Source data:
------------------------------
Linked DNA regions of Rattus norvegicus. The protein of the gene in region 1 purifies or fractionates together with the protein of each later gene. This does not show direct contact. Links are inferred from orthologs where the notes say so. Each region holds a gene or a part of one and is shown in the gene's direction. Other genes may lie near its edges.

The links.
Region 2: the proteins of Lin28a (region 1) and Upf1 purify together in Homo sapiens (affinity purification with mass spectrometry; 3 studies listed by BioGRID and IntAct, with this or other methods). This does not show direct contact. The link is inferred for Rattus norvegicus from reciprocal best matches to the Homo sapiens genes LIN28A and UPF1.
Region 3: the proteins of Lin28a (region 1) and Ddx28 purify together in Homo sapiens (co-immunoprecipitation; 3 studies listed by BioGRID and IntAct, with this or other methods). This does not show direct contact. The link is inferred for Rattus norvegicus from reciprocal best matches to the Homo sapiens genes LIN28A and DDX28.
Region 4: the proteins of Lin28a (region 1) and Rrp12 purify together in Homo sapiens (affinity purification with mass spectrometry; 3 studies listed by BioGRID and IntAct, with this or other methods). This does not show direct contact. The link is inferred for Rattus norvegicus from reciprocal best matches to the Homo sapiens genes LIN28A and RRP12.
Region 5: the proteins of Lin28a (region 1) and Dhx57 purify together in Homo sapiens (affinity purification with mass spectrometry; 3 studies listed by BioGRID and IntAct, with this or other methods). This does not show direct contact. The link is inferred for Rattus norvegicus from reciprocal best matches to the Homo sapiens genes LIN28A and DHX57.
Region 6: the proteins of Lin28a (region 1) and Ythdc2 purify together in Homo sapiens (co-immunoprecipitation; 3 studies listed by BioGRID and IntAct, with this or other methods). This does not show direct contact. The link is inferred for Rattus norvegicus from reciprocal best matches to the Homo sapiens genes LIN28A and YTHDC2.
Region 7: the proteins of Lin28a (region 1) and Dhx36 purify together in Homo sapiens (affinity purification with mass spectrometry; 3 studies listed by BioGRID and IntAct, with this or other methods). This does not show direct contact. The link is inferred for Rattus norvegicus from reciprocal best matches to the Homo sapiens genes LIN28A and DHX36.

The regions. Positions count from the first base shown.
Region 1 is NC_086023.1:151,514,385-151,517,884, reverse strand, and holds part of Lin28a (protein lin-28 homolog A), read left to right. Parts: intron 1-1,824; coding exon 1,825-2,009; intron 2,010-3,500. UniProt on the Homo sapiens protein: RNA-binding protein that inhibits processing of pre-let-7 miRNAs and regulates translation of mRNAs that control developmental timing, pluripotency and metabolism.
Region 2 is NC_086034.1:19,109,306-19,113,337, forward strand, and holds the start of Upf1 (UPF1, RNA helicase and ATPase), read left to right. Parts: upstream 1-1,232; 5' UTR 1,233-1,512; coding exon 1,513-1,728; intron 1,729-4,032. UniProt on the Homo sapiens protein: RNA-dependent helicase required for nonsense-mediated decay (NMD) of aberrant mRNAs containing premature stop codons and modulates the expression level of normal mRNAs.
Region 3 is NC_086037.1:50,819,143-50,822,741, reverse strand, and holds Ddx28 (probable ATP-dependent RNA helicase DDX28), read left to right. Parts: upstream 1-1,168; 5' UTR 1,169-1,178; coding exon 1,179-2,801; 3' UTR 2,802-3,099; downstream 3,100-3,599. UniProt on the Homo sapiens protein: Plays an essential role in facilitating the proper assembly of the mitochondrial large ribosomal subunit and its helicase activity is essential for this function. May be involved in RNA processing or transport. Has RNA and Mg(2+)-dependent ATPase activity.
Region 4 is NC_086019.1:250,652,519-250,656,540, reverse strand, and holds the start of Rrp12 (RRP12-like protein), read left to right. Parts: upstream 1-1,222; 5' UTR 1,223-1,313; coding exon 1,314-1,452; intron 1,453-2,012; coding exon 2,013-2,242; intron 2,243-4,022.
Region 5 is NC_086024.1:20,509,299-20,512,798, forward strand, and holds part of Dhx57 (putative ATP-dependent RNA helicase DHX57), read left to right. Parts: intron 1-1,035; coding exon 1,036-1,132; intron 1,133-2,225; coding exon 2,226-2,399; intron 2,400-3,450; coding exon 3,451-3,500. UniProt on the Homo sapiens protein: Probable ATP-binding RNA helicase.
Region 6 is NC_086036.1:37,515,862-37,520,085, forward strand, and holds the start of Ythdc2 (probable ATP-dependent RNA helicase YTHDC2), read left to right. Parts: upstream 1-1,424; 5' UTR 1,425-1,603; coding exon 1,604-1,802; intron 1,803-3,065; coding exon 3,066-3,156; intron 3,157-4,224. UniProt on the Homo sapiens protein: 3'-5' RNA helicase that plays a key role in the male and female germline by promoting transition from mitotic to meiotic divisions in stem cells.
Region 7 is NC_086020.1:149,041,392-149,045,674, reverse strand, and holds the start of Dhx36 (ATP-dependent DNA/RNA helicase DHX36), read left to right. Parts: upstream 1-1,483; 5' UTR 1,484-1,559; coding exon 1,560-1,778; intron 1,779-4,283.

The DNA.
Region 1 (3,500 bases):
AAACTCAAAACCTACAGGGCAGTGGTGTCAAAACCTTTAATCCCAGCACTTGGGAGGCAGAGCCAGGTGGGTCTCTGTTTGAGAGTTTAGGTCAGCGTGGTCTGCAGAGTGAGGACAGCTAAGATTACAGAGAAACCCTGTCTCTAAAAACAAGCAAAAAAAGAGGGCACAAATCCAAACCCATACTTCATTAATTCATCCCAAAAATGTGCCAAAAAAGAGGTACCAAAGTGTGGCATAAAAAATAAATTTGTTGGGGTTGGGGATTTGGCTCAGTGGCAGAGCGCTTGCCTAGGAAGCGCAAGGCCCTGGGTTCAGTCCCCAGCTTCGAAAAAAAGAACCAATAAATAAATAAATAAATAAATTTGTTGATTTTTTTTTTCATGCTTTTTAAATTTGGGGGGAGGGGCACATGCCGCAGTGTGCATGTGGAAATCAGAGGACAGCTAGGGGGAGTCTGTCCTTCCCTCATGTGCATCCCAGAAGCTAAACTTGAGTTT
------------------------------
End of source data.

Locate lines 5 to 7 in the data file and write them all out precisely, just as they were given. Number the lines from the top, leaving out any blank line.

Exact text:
Region 4: the proteins of Lin28a (region 1) and Rrp12 purify together in Homo sapiens (affinity purification with mass spectrometry; 3 studies listed by BioGRID and IntAct, with this or other methods). This does not show direct contact. The link is inferred for Rattus norvegicus from reciprocal best matches to the Homo sapiens genes LIN28A and RRP12.
Region 5: the proteins of Lin28a (region 1) and Dhx57 purify together in Homo sapiens (affinity purification with mass spectrometry; 3 studies listed by BioGRID and IntAct, with this or other methods). This does not show direct contact. The link is inferred for Rattus norvegicus from reciprocal best matches to the Homo sapiens genes LIN28A and DHX57.
Region 6: the proteins of Lin28a (region 1) and Ythdc2 purify together in Homo sapiens (co-immunoprecipitation; 3 studies listed by BioGRID and IntAct, with this or other methods). This does not show direct contact. The link is inferred for Rattus norvegicus from reciprocal best matches to the Homo sapiens genes LIN28A and YTHDC2.